Congress wants the Defense Department (DoD) to elaborate on its growing interest is blockchain technology, the secure digital ledger system that can be applied not only to protect financial transactions, but also many other operations such as defending against cyberattacks, protecting logistics supply chains, and securing communications with aircraft and satellites.
The $700 billion defense authorization bill passed by the Senate this month includes a directive that DoD conduct a comprehensive blockchain study to be delivered to Congress within six months of the bill’s signing. The mandate, included in an amendment to the bill, requires DoD to report on “the potential offensive and defensive cyber applications of blockchain technology and other distributed database technologies and an assessment of efforts by foreign powers, extremist organizations, and criminal networks to utilize these technologies.”
The amendment, introduced by Rep. Mac Thorberry, R-Texas, in the House and Sen. Rob Portman, R-Ohio, in the Senate, further orders DOD to describe how government agencies or critical infrastructure networks plan to use blockchain and to assess “the vulnerabilities of such networks to cyber-attacks.” The authorization bill was passed by the Senate on Nov. 16 and sent to President Trump for his signature, although doubts remain about where all of the funding will come from.
Blockchain is perhaps best known as the encrypted record-keeping system that supports the sometimes murky operations of cryptocurrencies such as bitcoin. But its distributed, decentralized approach, in which transactions are recorded into “blocks” that cannot be altered without verification, holds potential in other areas. Industry is employing blockchain to track shipments and distribution networks as well as financial transactions, and the technology is drawing interest for everything from insurance markets to proponents of online voting. DOD, too, sees a lot of potential in blockchain.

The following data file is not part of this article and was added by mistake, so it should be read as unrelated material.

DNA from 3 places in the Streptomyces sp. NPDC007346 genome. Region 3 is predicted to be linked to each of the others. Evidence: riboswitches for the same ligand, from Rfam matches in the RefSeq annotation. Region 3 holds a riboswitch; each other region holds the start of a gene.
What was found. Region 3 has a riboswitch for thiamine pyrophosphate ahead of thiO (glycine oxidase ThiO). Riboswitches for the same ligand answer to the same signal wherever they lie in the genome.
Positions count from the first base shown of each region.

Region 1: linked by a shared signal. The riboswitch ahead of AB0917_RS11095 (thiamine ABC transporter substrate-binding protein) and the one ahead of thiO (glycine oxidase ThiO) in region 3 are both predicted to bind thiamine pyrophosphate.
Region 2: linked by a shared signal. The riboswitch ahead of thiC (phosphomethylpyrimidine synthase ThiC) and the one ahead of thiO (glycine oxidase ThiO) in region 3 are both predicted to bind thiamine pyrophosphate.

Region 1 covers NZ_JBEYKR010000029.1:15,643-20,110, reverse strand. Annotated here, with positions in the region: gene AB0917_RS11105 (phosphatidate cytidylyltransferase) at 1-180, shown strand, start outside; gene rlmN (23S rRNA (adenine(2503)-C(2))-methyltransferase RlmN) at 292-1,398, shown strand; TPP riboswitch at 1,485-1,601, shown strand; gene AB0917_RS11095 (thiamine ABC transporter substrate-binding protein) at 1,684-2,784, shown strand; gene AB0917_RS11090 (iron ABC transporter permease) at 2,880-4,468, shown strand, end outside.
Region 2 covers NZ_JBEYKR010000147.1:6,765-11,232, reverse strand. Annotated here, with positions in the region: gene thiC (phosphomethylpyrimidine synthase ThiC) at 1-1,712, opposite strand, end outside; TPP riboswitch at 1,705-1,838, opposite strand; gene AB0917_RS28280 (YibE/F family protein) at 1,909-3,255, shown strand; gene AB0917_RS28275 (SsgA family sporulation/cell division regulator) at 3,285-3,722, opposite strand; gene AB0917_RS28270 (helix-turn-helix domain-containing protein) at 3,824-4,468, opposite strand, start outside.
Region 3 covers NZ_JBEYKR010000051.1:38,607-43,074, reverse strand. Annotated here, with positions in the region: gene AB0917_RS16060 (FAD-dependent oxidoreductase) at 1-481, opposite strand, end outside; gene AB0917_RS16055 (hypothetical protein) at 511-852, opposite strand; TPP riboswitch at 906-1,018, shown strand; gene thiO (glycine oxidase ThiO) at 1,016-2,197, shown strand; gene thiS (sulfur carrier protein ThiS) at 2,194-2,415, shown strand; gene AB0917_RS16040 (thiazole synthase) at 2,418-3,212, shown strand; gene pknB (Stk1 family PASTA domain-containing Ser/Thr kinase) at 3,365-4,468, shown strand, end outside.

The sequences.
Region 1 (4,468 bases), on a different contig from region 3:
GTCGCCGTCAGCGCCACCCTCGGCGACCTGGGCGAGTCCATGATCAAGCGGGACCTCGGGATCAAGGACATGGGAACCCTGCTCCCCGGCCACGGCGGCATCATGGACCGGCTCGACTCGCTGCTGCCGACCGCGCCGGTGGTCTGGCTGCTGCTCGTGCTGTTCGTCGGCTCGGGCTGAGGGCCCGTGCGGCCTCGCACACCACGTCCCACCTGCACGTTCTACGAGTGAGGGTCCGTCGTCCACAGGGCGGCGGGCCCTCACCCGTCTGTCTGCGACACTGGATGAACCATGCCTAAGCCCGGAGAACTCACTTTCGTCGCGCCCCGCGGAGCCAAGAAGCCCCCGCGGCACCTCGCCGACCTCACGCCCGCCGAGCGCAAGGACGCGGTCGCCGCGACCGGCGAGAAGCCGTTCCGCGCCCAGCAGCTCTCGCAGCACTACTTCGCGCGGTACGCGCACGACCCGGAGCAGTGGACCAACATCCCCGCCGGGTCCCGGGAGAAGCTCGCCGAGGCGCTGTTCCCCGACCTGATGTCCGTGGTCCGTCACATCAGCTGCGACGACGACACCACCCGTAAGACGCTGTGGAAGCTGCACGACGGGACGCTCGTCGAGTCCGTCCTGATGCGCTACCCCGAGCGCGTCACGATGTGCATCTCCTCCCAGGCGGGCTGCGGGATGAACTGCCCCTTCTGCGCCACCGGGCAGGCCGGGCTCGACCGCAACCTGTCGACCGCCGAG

The technology “will likely revolutionize much of the way we do business in the next ten years,” Navy Lt. Cmdr. Jon McCarter, a member of the Naval Innovation Advisory Council, wrote in a recent blog post. Blockchain could “revolutionize Naval Additive Manufacturing, finance, and logistics writ large, and that’s only scratching the surface,” he wrote.
Because so much of DOD’s operations depend on networked communications, analysts say blockchain could be applied extensively in cybersecurity, for instance in preventing hacks or the digital hijacking of vehicles or satellites. In manufacturing, the Navy thinks blockchain could secure the supply chain for parts that are 3-D printed at sea and in other deployed locations.
DOD is also exploring its use in secure messaging. Earlier this year, the Defense Advanced Research Projects Agency awarded a Phase 1 contract to ITAMCO, developer of the Crypto Chat privacy app, to work on a messaging and transaction platform that separates the creation, transfer and reception of messages “to allow anyone anywhere the ability to send a secure message or conduct other transactions across multiple channels traceable in a decentralized ledger,” as DARPA put it in its original solicitation.
Congress’ call for a report from DOD reflects blockchain’s growing applications, since it asks not only about DOD’s proposed used but how adversaries are, or could be, employing the technology.